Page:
BIO Praises House of Representatives for Passing the Promoting Job Creation and Reducing Small Business Burdens Act
Washington, DC, September 17, 2014 – Today, the Biotechnology Industry Organization (BIO) lauds the House of Representatives for passing H.R. 5405, the Promoting Job Creation and Reducing Small Business Burdens Act. This package of bills, sponsored by Rep. Mike Fitzpatrick (R-PA), will support capital formation and reduce regulatory burdens for emerging biotech companies.
H.R. 5405 is an important follow-up to the Jumpstart Our Business Startups (JOBS) Act, which has stimulated over 110 IPOs in the biotechnology industry alone. BIO supports two key pieces of legislation included within the package:
First, the Small Cap Liquidity Reform Act (H.R. 3448), originally introduced by Reps. Sean Duffy (R-WI) and John Carney (D-DE), would increase liquidity for emerging growth companies, including biotech innovators, that trade on the public market.
Currently, all securities on the public market are priced in $0.01 increments. This minimum trading increment is known as the “tick size.” The switch to the standard tick size of a penny was enacted in 2000 in order to boost trading in large company stocks, but many smaller issuers have experienced the opposite effect.
This Act institutes a pilot program that will allow small issuers to choose larger trading increments (either $0.05 or $0.10) in order to spur trading activity in their stock. Allowing an increased tick size will grant flexibility to growing companies and increase the liquidity and capital availability necessary for emerging biotech companies to be successful on the public market.
“The current one-size-fits-all tick size subjects smaller issuers to the same trading framework as large, multinational companies with exponentially higher trading volumes and market caps,” said Jim Greenwood, BIO’s President and CEO. “This Act creates more flexibility, which will make the public market more effective as a capital formation tool and speed the development of cures and treatments for the most devastating and debilitating diseases,” said Greenwood.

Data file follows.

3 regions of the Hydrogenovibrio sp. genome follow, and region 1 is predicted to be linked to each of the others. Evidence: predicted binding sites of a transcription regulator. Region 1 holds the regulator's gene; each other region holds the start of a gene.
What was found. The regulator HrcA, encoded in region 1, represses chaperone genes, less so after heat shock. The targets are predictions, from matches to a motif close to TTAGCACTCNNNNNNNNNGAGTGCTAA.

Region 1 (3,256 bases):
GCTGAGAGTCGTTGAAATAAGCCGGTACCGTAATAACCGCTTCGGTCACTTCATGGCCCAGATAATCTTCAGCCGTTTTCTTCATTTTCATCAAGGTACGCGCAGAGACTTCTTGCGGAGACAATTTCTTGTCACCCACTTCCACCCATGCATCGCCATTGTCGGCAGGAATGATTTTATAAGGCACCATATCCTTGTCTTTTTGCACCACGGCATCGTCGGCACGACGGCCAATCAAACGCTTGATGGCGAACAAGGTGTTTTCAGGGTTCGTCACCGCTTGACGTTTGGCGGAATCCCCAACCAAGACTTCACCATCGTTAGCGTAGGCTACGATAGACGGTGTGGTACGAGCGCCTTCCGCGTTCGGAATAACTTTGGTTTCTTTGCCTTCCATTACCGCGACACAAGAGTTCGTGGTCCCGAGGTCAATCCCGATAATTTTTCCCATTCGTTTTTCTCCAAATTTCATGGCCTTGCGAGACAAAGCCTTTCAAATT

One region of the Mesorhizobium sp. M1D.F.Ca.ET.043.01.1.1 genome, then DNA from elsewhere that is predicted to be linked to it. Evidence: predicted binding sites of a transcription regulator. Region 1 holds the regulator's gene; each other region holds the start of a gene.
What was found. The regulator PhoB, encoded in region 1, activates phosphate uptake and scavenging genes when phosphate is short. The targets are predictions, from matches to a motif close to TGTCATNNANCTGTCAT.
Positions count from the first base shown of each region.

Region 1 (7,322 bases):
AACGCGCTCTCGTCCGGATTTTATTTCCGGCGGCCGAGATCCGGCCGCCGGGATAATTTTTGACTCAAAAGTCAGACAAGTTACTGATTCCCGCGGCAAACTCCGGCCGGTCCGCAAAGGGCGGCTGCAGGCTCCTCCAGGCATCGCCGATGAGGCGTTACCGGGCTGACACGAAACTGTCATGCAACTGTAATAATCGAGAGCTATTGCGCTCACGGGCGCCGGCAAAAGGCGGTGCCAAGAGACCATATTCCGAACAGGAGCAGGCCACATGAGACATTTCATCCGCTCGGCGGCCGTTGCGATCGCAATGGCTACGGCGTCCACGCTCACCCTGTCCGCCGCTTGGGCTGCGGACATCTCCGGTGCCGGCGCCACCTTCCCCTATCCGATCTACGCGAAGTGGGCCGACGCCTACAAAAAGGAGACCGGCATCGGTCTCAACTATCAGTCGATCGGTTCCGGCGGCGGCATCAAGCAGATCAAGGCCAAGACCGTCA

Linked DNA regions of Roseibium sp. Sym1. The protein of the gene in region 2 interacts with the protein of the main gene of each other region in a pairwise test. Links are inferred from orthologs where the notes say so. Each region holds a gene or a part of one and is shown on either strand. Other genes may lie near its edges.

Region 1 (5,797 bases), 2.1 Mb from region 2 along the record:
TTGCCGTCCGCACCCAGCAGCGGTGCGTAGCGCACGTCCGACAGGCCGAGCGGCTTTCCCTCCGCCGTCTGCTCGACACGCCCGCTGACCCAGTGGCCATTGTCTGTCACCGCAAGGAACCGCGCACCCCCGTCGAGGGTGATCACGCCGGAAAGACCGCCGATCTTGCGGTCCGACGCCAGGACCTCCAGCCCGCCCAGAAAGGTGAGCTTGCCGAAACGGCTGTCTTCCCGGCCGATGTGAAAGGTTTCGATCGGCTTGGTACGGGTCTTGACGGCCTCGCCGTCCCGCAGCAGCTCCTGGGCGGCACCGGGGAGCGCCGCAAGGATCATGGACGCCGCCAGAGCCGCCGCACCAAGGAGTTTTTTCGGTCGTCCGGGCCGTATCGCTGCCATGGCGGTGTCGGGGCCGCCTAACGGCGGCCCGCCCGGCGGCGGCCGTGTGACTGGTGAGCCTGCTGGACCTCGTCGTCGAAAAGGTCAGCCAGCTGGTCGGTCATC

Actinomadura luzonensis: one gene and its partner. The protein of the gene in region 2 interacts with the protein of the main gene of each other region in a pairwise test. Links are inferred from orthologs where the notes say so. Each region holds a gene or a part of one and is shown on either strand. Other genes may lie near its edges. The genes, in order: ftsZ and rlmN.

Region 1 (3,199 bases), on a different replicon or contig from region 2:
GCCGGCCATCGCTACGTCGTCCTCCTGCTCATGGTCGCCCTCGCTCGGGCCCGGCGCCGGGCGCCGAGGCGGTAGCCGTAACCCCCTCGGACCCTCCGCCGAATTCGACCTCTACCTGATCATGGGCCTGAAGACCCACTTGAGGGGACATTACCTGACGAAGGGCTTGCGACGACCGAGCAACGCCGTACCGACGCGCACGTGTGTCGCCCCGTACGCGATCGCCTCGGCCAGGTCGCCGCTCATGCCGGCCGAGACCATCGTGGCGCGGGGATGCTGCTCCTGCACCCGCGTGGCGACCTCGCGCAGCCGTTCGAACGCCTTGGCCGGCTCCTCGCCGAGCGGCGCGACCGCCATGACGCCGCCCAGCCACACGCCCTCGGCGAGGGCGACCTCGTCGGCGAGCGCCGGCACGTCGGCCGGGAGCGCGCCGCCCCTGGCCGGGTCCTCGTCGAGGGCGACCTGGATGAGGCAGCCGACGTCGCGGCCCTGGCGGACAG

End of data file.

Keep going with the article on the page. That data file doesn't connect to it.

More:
Second, the Small Company Disclosure Simplification Act (H.R. 4164), originally introduced by Reps. Robert Hurt (R-VA) and Terri Sewell (D-AL), would reform the existing eXtensible Business Reporting Language (XBRL) compliance regime to reduce the regulatory burden on emerging biotech companies.
Companies need experts in the XBRL language to properly file the appropriate reports, so small issuers turn to external contractors to complete their XBRL filings. The cost of an external XBRL contractor is significant for an emerging company, reducing the capital available for more vital functions like research and development.
By exempting emerging biotech companies from XBRL compliance, this Act removes an expensive bureaucratic roadblock from the path of emerging biotech issuers.
“The true value of a biotech company is found in scientific milestones and clinical trial advancement rather than financial disclosures,” said Greenwood. “Investors often make their decisions based on these criteria rather than XBRL filings.”
A recent study of investors across all sectors of the market found that 92 percent of investors do not consider data from XBRL reports when making investment decisions.
The legislation will broaden the IPO On-Ramp created by the JOBS Act by exempting emerging biotech companies from the XBRL compliance requirement. It also will institute a temporary XBRL exemption for small public companies and require the SEC to make recommendations on how to improve the compliance mechanism.
Many emerging biotech companies turn to the public market to raise the capital necessary to fund the decade-long, billion-dollar development timeline intrinsic to groundbreaking R&D. These pre-revenue innovators are uniquely impacted by costly regulatory burdens, which divert funds from science to compliance, and they also struggle to maintain trading liquidity. The Promoting Job Creation and Reducing Small Business Burdens Act addresses these issues, and others, by cutting bureaucratic red tape and making targeted market enhancements for growing businesses.
For more information on issues affecting emerging biotech companies, please visit http://www.bio.org/ecs.